In my experience the bevor is essential for the salet to function properly, almost like upper and lower halves of the same unit. I wouldn't worry too much about a lack of movement, I've fought in a bevor/salet combination and it offers much more articulation about the neck than a lot of other contemporary helmets. The only helmet I can think of that's more comfortable and maneuverable with a bevor is a kettle hat.

As previously mentioned later salets subvert this problem by becoming more complex and enclosed e.g in the case of the bellows face. However depending on your needs/period of interest this could be too late, as well as the fact that the salet you've designed is representative of the vast majority of historical examples, even visorless salets are more common in later periods than bellows face examples.

"See there," said he, "the man who makes preparations to pass out of Europe into Asia, overturned in passing from one seat to another." -Alexander the Great
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Bruno Giordan





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PostPosted: Tue 05 Dec, 2017 2:44 am    Post subject: Re: Sallet design.         Reply with quote

Robert S Field wrote:
When it comes to helmets, I really love the look of a sallet. The imposing point and sharp line at the front of the visor looks so perfect to me, so much so in fact that I would really like to make one. The one snag I feel here however is the bevor. Though I have never personally tried one on, I feel like the bevor would be restrict movement, combined with the fact that it would be another complicated piece of armour to make, it's not something I particularly want to tackle. So the instant option that springs to mind is to make a sallet without a bevor, but I feel that this looks incomplete. Last night I contemplated the concept of trying to combine the bevor into the sallet as a secondary visor. After spending about an hour modelling in blender, this is what I came up with:

https://imgur.com/a/aNJeB


So there are really two things I want to ask in this post...

1) To people's knowledge are there recorded cases of sallet design like the one I have pictured above?

2) What tips and advice can people offer for trying to forge a split helmet, and how easily can this be done without heat?


As for second question, you "might" try with an english wheel.

https://www.youtube.com/watch?v=W6GTMAMUee4

It takes as much training as forging and it is probably costlier, since an old anvil, couple stakes (self made often at zero cost) and a simple DIY coal forge would be very affordable.

I'm not so sure it would create such complicated shapes as that opf a german or italian sallet (probably yes but you should master that art and buy or build a wheel)
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Kirk B.





Joined: 05 Aug 2007

Posts: 19

PostPosted: Tue 05 Dec, 2017 4:25 pm    Post subject:         Reply with quote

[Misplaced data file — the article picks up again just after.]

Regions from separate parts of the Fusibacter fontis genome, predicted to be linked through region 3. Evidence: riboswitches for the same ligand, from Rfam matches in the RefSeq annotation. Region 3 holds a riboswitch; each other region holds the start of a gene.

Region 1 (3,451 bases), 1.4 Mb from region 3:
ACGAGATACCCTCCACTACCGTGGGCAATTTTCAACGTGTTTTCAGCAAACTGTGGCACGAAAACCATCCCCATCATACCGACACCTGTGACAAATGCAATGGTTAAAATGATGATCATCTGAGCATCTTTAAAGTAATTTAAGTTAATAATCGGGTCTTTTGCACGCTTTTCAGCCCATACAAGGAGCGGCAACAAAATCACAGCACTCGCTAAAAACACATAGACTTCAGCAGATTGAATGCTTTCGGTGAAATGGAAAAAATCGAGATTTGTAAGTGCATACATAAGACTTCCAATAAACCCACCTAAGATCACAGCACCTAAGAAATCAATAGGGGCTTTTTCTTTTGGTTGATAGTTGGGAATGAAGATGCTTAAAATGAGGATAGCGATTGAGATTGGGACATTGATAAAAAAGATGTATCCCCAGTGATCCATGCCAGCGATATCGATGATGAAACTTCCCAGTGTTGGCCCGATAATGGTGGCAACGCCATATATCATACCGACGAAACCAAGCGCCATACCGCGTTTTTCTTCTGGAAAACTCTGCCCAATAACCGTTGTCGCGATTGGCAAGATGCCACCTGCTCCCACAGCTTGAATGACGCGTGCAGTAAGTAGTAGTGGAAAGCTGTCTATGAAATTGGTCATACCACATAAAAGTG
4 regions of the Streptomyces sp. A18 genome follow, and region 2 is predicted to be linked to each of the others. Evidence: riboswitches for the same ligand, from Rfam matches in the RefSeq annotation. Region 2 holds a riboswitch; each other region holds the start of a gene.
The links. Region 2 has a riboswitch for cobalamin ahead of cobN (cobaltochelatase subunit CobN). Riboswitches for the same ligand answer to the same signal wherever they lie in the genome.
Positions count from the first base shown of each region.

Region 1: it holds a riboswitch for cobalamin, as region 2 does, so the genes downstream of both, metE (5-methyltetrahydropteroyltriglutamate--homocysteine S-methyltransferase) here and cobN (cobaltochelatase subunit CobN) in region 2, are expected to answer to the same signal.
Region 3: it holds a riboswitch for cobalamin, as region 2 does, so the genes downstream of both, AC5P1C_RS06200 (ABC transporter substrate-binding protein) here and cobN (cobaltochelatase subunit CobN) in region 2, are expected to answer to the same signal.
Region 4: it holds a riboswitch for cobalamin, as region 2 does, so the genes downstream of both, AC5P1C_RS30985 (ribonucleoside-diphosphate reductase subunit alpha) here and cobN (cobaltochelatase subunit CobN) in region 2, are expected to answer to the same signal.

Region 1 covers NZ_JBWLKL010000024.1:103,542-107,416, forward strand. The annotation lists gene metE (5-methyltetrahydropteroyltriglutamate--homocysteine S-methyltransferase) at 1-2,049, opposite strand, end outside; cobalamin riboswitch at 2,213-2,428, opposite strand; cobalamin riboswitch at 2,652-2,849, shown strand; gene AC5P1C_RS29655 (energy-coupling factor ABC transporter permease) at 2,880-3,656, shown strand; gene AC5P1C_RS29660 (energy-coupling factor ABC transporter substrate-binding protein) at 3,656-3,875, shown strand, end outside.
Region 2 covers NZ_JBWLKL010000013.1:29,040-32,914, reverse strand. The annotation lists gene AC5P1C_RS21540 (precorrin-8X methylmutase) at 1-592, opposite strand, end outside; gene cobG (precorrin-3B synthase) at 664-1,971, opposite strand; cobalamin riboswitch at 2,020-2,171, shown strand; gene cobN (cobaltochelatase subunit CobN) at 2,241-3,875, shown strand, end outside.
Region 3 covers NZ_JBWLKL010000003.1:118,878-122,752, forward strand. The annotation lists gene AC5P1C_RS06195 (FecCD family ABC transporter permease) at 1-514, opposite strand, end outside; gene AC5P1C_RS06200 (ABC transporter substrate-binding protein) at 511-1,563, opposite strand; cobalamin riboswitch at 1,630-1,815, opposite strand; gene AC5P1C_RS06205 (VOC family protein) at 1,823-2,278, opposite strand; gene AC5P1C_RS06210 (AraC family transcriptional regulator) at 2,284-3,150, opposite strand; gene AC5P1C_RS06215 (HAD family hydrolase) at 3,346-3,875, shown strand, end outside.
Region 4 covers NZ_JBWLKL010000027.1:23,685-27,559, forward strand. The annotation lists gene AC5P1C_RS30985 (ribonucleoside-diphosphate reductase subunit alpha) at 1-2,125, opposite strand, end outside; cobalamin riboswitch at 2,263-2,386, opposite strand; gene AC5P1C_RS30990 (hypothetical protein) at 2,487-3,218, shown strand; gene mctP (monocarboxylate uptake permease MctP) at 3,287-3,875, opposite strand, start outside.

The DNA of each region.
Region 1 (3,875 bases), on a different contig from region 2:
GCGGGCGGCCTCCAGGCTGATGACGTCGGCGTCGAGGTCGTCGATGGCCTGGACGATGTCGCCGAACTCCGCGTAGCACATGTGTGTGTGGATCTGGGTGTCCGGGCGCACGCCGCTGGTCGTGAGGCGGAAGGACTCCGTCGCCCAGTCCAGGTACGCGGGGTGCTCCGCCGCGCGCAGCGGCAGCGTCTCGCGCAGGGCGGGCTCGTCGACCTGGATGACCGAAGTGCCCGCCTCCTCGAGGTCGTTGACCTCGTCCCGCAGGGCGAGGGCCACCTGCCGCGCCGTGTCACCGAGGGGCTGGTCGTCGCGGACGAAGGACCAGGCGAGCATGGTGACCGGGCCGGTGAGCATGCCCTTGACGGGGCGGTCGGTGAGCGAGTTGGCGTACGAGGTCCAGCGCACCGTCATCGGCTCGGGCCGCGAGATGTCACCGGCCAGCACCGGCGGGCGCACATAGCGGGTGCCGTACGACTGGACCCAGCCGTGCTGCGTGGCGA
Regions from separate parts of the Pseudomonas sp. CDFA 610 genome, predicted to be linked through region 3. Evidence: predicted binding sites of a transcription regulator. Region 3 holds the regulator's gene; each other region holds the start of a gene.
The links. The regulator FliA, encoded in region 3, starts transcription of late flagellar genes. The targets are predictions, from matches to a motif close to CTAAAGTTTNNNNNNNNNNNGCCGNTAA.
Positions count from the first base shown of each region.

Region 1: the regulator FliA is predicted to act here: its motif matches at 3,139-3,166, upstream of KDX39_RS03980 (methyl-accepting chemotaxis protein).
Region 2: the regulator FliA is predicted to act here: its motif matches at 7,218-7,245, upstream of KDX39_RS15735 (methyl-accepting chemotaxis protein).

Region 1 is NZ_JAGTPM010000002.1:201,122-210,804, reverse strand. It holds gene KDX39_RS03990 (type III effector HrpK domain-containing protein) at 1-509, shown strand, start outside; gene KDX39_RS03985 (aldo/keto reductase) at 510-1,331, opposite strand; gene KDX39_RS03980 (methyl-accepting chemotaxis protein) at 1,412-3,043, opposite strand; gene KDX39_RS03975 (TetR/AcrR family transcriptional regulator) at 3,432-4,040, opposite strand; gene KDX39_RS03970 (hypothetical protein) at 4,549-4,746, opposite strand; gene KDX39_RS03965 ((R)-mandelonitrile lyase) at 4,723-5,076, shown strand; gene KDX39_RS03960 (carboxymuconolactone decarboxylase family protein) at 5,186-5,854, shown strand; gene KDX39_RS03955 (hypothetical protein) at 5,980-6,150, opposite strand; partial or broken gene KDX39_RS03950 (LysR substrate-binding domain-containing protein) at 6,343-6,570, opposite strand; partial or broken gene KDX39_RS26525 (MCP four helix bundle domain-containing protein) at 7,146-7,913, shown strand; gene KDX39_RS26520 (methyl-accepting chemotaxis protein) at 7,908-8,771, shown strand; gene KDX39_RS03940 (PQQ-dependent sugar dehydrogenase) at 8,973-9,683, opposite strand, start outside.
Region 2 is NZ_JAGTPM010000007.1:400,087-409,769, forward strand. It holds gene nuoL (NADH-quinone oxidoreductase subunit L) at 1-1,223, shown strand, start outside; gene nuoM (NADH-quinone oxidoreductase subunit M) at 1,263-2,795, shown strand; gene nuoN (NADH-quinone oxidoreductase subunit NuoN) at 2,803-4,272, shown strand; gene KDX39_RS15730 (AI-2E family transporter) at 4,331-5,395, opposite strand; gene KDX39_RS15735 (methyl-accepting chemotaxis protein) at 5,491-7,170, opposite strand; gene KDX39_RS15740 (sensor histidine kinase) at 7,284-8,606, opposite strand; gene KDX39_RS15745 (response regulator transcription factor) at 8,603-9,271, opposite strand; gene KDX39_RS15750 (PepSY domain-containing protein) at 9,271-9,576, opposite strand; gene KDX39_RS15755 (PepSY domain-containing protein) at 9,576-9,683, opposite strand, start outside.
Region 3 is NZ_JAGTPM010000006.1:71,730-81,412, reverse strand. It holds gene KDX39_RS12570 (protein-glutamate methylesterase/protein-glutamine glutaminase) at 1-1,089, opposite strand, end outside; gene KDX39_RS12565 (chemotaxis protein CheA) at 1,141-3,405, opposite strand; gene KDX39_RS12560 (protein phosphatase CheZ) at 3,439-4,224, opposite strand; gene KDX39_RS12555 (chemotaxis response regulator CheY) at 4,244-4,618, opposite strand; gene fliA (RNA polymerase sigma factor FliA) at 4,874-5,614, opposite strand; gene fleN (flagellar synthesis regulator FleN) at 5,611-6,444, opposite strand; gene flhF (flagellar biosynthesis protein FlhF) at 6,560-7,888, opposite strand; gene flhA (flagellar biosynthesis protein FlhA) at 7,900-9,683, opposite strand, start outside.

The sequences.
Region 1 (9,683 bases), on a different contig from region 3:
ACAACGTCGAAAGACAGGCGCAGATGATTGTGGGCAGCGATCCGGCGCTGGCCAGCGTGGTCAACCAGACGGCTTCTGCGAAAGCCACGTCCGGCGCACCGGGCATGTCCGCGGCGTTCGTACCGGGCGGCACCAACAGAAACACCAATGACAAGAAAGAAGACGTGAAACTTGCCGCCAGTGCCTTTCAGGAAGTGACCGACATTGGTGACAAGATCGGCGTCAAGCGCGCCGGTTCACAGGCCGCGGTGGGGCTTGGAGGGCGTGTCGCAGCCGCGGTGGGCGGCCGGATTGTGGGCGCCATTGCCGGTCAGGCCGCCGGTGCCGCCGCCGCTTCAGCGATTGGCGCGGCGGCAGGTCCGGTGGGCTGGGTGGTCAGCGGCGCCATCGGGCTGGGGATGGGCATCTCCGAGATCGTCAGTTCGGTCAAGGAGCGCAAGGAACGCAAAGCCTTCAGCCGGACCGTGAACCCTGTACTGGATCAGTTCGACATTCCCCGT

I recently used a stump and inexpensive English wheel from Harbor freight to make a gas tank for a bike cold. It was my first serious attempt at using these tools and have been a little intimidated to even start. But i was surprised how fast and easy it actually went and began to think i could make armor with this thing!

Although it was only 16G mild steel sheet, iím sure thicker and or harder alloy would be much more difficult to work with a cheap wheel.

I will post pictures if you wish?
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Robert S Field




Location: Wales
Joined: 02 Dec 2017

Posts: 5

PostPosted: Wed 06 Dec, 2017 1:44 pm    Post subject:         Reply with quote

much as I'd love to try using an English wheel for something like this, and it looks like a fascinating piece of kit in general, i feel like a propane torch, hammer, and some sort of anvil is more the way to go when it comes to pricing.

Yesterday i asked my neighbor about the railway track, and unfortunately, while he did have some, I'd forgotten the reason why he was keeping it, which was for the sake of memorabilia, so that's a no go. However we got talking about other metalworking things, and he mentioned they had arc welders on sale in our local Lidl for £39.99. We went there this evening, and sure enough they did! So now I have my own arc welder, which is going to prove helpful for a range of things over the coming year, such as my coursework project....

I also came across a propane bottle in my shed yesterday, and thought I could turn that into a forge with an angle grinder and a few bits of pipe. (In fact, there were two, so I could cut one laterally, for making longer, larger items, and one vertically, for heating discs, such as helmets) Would certainly make for a good summer project.
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Mark Moore




Location: East backwoods-assed Texas
Joined: 01 Oct 2003
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PostPosted: Wed 06 Dec, 2017 2:18 pm    Post subject:         Reply with quote

Just make sure there's no propane left in them!!!! Eek! Laughing Out Loud Laughing Out Loud .....McM
''Life is like a box of chocolates...'' --- F. Gump